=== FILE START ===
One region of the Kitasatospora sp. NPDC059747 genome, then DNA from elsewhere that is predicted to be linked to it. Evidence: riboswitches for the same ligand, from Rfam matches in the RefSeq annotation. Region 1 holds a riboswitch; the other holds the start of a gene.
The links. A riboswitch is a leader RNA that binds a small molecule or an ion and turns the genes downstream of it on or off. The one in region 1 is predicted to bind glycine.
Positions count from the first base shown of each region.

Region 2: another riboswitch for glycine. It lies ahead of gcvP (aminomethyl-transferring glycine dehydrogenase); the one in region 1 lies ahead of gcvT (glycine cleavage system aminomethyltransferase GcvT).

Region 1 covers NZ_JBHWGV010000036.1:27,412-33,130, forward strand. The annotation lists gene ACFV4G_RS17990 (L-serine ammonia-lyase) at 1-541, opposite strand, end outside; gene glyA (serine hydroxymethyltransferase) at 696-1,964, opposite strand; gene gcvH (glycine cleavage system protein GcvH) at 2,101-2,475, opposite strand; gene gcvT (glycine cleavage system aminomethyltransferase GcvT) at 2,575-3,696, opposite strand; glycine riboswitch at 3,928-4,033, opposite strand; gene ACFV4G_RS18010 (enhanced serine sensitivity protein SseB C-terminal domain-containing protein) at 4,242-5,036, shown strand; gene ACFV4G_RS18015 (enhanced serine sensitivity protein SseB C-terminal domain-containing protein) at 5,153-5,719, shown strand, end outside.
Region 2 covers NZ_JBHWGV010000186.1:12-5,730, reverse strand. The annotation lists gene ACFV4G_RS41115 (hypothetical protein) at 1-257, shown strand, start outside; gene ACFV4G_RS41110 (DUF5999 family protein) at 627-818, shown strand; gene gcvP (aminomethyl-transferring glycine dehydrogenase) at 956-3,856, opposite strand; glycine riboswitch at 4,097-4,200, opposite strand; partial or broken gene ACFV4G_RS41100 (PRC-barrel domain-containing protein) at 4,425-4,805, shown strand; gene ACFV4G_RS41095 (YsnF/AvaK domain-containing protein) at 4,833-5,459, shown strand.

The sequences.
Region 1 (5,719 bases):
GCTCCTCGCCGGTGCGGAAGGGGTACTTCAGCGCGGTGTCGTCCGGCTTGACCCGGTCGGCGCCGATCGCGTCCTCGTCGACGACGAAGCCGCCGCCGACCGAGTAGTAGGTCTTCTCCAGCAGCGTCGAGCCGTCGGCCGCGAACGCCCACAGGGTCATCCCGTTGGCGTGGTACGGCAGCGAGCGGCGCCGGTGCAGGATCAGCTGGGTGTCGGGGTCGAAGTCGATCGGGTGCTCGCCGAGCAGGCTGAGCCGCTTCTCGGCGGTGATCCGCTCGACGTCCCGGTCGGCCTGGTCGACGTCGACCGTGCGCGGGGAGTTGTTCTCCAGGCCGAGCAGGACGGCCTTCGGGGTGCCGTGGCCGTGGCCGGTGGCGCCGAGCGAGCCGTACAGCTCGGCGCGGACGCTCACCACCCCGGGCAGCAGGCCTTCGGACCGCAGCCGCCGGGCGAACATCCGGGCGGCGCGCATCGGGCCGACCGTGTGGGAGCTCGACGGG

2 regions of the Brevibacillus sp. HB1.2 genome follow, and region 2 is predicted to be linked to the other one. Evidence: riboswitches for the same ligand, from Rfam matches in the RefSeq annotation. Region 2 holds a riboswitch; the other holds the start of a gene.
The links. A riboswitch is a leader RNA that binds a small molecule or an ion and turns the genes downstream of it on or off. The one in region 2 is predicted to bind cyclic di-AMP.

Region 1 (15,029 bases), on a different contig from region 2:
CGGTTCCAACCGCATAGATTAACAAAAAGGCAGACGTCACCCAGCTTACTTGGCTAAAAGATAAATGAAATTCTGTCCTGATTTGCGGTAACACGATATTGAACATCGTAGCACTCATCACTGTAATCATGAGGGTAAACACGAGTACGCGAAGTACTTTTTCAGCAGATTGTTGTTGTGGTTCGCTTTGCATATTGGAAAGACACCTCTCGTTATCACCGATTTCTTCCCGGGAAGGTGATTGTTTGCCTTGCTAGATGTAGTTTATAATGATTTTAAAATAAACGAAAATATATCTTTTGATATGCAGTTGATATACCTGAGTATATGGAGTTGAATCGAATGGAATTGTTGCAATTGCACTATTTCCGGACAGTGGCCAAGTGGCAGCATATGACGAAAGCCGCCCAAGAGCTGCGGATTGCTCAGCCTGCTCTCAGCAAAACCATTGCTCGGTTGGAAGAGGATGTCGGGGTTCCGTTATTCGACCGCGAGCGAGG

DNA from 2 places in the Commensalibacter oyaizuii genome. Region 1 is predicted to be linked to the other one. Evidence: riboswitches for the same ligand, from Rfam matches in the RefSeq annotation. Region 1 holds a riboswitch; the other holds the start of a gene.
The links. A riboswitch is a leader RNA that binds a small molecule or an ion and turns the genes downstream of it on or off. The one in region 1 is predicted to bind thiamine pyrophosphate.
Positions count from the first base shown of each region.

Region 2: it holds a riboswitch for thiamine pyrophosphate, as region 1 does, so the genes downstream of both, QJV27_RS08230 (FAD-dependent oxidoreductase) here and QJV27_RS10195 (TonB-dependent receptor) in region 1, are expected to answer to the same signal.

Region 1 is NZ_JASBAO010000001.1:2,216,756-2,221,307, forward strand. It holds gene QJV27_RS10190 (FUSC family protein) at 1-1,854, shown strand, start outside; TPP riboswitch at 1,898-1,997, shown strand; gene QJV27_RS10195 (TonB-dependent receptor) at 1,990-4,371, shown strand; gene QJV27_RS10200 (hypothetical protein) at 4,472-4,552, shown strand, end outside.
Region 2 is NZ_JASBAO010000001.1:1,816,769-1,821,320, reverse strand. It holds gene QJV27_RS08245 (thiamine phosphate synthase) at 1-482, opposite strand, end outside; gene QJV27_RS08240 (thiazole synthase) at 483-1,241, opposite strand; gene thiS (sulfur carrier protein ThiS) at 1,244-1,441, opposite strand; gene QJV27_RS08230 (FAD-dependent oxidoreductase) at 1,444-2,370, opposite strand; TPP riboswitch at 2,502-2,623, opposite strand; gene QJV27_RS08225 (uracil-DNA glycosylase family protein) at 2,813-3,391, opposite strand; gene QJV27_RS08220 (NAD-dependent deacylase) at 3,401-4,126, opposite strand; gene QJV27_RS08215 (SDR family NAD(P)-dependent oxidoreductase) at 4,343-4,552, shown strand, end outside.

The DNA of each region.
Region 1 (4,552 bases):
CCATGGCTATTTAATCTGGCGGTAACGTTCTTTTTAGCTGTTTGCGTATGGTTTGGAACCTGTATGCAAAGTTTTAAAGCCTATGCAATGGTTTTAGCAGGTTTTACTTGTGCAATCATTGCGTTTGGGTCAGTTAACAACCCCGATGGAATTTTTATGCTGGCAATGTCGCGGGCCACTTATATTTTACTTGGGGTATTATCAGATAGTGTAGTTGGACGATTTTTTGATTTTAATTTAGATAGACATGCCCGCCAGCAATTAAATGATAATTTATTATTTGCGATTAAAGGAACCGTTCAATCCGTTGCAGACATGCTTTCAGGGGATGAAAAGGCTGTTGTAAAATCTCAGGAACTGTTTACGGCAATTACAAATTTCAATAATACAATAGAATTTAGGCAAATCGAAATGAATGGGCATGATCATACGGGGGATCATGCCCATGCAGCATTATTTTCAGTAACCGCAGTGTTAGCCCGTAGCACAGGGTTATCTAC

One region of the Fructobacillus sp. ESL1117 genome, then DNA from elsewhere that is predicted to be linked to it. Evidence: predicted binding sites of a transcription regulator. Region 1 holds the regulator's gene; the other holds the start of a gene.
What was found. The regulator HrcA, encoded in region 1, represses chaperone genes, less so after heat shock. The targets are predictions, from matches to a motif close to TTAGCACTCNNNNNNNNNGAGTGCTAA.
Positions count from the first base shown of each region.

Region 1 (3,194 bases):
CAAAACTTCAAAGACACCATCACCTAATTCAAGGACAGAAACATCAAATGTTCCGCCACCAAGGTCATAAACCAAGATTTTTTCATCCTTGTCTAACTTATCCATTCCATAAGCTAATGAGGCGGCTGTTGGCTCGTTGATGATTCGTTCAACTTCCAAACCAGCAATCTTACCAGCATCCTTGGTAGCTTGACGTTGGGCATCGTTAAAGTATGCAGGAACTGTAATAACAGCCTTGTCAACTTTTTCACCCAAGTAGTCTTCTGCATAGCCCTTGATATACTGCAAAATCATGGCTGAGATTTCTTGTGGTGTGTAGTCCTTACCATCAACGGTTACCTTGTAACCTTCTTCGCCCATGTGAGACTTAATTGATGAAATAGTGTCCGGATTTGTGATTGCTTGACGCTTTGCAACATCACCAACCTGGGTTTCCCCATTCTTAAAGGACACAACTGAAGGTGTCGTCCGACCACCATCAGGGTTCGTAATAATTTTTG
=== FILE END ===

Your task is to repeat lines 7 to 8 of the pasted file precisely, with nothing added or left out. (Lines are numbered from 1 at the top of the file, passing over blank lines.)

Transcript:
The sequences.
Region 1 (5,719 bases):